As a City Councillor representing the North Inner City, I am regularly contacted by constituents eager to move to an electric vehicle but are concerned about the availability of EC charging points.
Throughout the course of the last year or two, I have repeatedly sought clarity as to the Council’s thinking on the delivery of on-street charging points as the transition to electric vehicles as set out in the Government’s Climate Action Plan advances. The Chief Executive has always stressed the need to consider a range of solutions to address current and future mobility demand, not only in the city, but also across the wider Dublin Metropolitan Area.
Therefore, the purpose of the Dublin-wide study is to help inform the four Dublin local authorities of the type and number of chargers required across each council area as well as cost and resource requirements. This will allow Councillors to examine how the four Councils can best facilitate the provision of electric vehicle-charging infrastructure across the Dublin region and the scale of investment required. The Dublin Local Authority Electric Vehicle Charging Strategy is now complete and can be viewed here – https://www.dublincity.ie/residential/transportation/electric-vehicle-charging-information.
The City Council was informed by the Chief Executive that:
“This research piece will enable each Local Authority in the Dublin Metropolitan Area to develop related but distinct implementation plans, based on local needs and related policies. Where commonality of approach allows, the DMA working group will collaborate to improve efficiency (for example in the area of procurement, planning for which has now commenced).
The DCC implementation plan will include the identification of Council and community facilities that may allow scope for facilitating the siting of EV charge points.
In due course, DCC understands that the Department of Transport’s recently launched ZEVI office, which sets out potential new sources of funding and capacity building measures to enable the transition, will allow DCC to facilitate the installation of chargers.
Furthermore, variations to the City Development Plan 2016-2022 introduced new objectives such that all new parking for new (or extensions to) housing, apartments and places of employment that provide car parking shall be electric charge point enabled. Dublin City Council will work closely with the ESB and other stakeholders to enable and facilitate an increase in the number of EV charge points across the city. All new (or upgraded) commercially operated car parking developments will be required to provide a minimum of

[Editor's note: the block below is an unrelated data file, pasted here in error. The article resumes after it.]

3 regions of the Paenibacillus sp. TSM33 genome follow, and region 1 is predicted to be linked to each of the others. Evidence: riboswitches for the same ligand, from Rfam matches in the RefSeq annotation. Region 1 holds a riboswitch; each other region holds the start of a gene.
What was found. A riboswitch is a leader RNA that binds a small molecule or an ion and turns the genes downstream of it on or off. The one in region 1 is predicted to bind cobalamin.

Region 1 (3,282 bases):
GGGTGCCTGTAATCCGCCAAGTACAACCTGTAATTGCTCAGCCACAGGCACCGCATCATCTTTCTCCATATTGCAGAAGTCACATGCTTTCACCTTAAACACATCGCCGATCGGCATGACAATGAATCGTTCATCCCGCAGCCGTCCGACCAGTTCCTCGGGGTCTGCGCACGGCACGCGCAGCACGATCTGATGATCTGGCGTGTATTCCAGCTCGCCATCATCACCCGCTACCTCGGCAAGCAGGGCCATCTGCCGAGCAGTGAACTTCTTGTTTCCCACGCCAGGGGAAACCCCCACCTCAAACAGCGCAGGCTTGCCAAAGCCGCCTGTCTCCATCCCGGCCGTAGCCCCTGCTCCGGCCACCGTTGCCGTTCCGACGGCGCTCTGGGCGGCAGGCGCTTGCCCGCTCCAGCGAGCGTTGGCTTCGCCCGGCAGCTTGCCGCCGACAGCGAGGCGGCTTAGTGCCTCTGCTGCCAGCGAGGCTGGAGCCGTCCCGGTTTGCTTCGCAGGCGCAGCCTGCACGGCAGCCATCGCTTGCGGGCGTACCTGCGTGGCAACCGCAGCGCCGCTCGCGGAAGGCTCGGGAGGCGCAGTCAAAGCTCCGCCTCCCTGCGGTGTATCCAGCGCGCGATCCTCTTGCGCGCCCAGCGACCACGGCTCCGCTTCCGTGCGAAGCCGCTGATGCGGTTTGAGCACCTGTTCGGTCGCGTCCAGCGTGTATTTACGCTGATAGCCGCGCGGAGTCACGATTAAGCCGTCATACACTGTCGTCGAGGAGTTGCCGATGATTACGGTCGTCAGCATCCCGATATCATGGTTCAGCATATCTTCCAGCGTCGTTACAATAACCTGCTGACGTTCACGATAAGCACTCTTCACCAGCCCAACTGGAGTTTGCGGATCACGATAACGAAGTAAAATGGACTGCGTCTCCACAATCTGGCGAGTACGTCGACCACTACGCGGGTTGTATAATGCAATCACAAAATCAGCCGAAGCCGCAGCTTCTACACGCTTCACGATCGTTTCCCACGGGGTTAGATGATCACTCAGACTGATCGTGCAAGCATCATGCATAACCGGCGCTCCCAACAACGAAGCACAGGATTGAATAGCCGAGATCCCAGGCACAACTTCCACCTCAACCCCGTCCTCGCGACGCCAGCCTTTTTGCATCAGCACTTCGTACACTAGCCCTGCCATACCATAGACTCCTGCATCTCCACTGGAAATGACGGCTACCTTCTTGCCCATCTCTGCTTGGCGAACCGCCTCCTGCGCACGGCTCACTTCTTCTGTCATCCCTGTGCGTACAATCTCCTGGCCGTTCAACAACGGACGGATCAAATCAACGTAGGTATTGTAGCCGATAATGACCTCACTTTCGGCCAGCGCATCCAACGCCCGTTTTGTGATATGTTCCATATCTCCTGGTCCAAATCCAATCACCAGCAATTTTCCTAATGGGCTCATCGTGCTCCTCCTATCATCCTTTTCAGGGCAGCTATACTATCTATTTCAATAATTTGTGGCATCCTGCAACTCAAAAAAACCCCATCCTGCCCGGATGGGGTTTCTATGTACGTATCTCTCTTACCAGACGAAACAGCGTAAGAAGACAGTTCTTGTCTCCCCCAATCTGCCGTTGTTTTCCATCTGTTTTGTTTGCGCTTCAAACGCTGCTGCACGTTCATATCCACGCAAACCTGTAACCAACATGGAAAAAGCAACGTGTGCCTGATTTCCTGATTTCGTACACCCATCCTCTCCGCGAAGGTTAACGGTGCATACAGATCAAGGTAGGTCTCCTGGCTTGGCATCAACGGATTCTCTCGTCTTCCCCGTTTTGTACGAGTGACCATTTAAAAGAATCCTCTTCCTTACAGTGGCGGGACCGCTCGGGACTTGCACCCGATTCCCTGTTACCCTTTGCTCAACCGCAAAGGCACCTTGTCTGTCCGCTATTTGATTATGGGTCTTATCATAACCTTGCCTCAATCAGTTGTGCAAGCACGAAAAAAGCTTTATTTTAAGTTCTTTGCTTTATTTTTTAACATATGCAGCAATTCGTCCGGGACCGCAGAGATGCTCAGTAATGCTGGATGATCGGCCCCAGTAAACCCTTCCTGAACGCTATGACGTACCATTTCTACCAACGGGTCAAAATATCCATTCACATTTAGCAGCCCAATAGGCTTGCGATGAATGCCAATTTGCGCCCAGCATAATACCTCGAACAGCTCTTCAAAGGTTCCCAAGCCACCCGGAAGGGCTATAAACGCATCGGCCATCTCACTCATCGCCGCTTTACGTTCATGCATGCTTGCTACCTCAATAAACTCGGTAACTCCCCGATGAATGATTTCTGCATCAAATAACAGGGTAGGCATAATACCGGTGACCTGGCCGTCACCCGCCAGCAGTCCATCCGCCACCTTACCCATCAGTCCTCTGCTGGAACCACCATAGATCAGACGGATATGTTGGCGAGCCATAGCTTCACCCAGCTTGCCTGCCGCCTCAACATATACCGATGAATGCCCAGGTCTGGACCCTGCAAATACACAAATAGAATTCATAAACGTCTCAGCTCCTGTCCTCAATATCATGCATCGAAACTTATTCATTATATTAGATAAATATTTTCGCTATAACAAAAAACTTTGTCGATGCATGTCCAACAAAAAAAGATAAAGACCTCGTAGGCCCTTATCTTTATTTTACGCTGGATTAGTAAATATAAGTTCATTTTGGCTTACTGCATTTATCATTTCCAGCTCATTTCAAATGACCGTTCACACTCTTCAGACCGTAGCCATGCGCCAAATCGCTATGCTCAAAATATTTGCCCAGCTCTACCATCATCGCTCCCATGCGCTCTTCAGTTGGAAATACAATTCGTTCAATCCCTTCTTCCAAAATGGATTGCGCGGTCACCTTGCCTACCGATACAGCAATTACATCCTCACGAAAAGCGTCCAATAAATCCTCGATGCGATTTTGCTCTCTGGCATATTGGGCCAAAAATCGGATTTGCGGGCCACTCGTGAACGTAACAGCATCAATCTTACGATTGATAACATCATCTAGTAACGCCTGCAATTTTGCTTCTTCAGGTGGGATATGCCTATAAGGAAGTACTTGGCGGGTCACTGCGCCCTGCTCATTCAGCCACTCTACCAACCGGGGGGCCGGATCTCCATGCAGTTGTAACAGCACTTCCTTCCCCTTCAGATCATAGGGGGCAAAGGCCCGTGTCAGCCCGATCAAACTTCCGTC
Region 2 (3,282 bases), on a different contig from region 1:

50% of spaces with EV charging facilities.
Additionally, Dublin City Council has also been in close dialogue with the SEAI/ZEVI (the recently launched Zero Emission Vehicles Ireland Office) regarding the available schemes of funding and a proposed new scheme of grant aid for Multiple Dwelling Units designed to facilitate EV charging infrastructure.
The new City Development Plan 2022-2028 will provide an opportunity to incorporate the relevant outcomes of the above-mentioned study, to deliver an EV charging solution for the Dublin Metropolitan Area.”
The November City Council meeting considered a formal report on how the Council proposes to act on foot of the recommendations in the regional EV charging strategy. You can read the report presented to Councillors here.
If you have any specific questions or queries arising from the details outlined above, please get in touch with me at RayMcAdam@gmail.com.
Arbour Hill, Ballybough, Church Street, City Centre, Climate Change, Clonliffe Road, Constitution Hill, Dublin City Council, East Wall, Fine Gael, Grangegorman, Infirmary Road, Markets, Montpelier, North Circular Road, North Strand, North Wall, Planning, Quays, Rathdown Road, Sean McDermott Street, Smithfield, Stoneybatter, Summerhill, Transportation
Fine Gael Councillor - North Inner City
Chair, Urban Form & Planning Strategic Policy Committee